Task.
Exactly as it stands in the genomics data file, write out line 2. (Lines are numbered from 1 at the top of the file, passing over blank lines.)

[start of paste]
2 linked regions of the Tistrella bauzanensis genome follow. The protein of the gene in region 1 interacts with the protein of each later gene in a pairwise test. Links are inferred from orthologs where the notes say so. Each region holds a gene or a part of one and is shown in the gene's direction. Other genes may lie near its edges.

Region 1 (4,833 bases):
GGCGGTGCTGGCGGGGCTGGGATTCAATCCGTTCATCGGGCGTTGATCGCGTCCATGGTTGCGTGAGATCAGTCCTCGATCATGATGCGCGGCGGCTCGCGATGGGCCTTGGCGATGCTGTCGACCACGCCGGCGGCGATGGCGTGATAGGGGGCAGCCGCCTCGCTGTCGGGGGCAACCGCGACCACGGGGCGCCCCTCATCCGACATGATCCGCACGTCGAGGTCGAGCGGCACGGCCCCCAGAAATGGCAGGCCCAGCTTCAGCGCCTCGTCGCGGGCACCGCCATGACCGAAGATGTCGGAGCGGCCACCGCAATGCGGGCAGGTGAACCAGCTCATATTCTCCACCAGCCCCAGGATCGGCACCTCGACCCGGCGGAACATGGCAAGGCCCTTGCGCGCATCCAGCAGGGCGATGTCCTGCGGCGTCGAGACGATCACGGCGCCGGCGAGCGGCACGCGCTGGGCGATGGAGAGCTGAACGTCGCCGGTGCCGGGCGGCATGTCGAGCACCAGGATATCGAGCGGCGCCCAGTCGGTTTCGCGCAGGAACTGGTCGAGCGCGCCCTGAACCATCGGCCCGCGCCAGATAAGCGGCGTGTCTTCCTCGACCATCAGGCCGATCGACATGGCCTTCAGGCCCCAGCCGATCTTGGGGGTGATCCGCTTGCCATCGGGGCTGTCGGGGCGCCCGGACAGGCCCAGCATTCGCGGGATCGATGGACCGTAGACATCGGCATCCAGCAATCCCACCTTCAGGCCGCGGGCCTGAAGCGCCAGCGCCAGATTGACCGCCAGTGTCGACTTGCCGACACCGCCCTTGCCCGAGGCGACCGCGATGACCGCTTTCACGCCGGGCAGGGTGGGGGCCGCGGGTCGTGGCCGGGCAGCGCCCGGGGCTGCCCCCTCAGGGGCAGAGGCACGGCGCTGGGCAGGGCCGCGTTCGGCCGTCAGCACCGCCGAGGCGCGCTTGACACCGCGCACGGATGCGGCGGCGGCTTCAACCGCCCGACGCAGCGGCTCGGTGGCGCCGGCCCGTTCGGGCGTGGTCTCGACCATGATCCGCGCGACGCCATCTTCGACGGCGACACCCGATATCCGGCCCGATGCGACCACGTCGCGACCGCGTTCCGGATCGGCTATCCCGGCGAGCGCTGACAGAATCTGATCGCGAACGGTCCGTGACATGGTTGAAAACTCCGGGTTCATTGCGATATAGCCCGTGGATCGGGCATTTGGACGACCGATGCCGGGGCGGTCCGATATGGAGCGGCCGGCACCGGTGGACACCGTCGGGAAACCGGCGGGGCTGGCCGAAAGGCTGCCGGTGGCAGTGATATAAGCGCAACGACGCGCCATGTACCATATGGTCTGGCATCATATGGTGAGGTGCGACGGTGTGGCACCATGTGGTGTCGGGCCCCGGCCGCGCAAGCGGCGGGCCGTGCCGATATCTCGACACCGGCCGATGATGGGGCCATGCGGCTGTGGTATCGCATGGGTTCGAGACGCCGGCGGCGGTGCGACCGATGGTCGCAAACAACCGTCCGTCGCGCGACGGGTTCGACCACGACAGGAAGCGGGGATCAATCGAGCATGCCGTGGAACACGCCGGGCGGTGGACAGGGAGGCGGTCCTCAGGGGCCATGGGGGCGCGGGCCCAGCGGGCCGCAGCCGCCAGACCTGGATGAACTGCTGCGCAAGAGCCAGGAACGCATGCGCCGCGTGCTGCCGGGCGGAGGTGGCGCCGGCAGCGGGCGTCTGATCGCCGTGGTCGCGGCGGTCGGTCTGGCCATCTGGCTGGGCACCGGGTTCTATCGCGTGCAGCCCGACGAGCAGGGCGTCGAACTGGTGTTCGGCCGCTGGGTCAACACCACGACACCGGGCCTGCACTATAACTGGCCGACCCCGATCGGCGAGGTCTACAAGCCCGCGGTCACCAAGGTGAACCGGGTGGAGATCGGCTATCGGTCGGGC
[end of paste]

Region 1 (4,833 bases):